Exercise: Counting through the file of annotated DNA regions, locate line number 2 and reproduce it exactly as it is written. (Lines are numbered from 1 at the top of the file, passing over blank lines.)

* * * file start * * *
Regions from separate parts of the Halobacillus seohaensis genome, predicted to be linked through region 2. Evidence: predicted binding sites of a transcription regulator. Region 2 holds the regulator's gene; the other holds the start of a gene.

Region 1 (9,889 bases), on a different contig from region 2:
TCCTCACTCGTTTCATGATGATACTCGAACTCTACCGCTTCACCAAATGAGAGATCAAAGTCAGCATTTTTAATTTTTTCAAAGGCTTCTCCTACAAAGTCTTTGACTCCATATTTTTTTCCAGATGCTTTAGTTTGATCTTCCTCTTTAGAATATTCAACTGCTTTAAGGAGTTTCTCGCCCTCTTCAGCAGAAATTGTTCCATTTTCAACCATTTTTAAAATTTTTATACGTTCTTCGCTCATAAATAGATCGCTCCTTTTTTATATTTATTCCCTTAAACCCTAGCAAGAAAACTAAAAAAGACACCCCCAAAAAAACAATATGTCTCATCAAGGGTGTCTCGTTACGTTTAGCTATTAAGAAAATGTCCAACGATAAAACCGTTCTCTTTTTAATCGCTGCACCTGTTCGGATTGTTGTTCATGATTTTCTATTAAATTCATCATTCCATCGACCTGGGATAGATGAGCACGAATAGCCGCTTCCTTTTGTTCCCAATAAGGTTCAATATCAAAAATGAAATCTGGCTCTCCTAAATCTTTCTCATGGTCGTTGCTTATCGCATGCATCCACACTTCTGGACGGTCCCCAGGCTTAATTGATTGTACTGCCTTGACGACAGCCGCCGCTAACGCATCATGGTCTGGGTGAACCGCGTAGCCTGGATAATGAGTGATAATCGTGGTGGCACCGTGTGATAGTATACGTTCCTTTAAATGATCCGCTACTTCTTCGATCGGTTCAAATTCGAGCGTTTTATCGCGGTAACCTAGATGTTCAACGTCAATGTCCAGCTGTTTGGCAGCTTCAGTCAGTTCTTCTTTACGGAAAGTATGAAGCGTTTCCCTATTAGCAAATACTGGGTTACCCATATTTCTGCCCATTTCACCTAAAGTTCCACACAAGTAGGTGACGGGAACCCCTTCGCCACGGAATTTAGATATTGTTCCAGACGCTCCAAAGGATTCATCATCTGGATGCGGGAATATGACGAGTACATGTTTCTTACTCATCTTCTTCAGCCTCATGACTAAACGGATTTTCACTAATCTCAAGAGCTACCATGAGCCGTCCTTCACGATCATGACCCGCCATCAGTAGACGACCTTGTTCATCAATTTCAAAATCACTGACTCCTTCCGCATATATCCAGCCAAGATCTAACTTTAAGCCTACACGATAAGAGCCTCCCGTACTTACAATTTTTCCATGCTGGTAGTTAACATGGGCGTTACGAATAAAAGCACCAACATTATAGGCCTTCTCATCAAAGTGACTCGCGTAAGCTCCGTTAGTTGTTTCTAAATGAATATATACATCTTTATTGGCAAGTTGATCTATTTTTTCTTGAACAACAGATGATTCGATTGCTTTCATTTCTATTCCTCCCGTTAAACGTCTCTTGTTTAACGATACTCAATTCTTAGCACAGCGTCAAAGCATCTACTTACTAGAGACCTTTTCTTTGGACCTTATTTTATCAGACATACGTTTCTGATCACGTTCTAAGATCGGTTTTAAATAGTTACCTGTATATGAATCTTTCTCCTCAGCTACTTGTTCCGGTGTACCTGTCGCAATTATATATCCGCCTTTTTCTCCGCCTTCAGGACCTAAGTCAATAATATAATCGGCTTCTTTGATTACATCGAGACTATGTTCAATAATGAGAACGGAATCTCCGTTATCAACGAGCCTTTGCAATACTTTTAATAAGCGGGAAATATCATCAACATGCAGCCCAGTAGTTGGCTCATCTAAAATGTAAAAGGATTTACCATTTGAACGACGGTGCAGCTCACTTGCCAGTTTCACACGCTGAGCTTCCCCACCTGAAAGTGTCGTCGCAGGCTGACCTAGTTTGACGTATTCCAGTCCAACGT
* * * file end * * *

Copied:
Region 1 (9,889 bases), on a different contig from region 2: